just some words

As I was walking through Liverpool’s Chinatown, I saw a gentleman writing Chinese characters on a pavement with brush and water. I made a little video of his writing. I have no slightest idea what it’s all about, but then and there I thought I was witnessing an essence of pure art.

Beautiful water words, quickly disappearing.


choose your tracklement

Our local deli is offering a free jute bag if you buy three jars of tracklements from them. I never heard (or saw in writing) a word “tracklement” before. Here’s what The Concise Oxford Dictionary says:

tracklement /’trækəlmənt/ n. an item of food, esp. a jelly, served with meat. [20th c.: orig. unkn.

But, according to World Wide Words,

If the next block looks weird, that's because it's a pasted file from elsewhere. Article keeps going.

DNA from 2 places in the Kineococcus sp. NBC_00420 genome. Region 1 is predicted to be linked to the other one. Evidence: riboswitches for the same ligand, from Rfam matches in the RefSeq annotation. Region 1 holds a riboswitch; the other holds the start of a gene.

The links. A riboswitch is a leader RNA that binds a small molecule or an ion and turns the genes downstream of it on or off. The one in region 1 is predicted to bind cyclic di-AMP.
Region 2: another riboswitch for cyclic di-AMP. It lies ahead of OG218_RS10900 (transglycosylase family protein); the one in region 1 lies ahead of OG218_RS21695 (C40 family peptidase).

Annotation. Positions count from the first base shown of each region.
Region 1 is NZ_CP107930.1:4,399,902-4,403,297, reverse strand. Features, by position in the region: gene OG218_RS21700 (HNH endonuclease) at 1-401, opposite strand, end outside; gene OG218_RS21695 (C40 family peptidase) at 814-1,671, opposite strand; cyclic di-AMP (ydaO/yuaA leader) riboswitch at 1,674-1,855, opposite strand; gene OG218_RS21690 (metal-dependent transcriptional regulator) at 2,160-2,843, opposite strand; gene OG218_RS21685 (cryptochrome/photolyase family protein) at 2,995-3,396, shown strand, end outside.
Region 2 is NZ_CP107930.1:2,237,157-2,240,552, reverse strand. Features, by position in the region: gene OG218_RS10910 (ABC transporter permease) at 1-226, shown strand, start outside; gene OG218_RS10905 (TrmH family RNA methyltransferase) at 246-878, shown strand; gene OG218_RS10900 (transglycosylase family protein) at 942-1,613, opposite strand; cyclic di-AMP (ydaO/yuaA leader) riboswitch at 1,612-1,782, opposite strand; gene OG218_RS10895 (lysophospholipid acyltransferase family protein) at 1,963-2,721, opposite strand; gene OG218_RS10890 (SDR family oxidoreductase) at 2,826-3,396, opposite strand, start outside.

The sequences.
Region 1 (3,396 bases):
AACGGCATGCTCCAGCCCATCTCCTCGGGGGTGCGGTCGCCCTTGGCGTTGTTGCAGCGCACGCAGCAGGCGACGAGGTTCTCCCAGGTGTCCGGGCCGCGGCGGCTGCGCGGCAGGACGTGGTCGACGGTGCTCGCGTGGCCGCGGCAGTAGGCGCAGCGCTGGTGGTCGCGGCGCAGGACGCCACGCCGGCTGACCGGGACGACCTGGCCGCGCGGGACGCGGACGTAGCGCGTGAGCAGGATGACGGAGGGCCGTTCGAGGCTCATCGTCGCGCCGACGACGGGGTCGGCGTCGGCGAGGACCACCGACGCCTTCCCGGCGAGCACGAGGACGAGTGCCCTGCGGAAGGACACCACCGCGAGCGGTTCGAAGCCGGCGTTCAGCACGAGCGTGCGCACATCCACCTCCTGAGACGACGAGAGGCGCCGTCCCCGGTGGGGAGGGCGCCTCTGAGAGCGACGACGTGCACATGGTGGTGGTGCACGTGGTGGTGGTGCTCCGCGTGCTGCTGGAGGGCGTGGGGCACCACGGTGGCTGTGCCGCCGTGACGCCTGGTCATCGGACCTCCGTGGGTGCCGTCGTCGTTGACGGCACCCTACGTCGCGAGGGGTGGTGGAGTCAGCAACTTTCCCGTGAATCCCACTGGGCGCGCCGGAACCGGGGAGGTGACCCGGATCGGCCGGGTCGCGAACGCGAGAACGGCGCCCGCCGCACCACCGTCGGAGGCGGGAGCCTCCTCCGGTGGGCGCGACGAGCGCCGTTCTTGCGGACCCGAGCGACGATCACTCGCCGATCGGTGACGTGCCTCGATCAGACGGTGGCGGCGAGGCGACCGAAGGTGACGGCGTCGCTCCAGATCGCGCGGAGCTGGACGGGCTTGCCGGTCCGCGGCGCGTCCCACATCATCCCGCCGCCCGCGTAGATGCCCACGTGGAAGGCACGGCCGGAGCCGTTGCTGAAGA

The English cookery writer Dorothy Hartley claimed to have invented the word, which she used for the first time in her book Food in England in 1954. She said that she had borrowed it from an English dialect word meaning “appurtenances, impedimenta”.

(I can’t say that “appurtenance” is in everyone’s vocabulary either.) Whatever the origin of the word, I can see that it is used. There even is The Tracklement Company which sells the stuff. From now on, if you can’t be bothered to ask your guests whether they prefer mayonnaise, mustard or horseradish sauce with their dumplings, just wave your hand and suggest them to pick a suitable tracklement in the kitchen. Must sound very posh.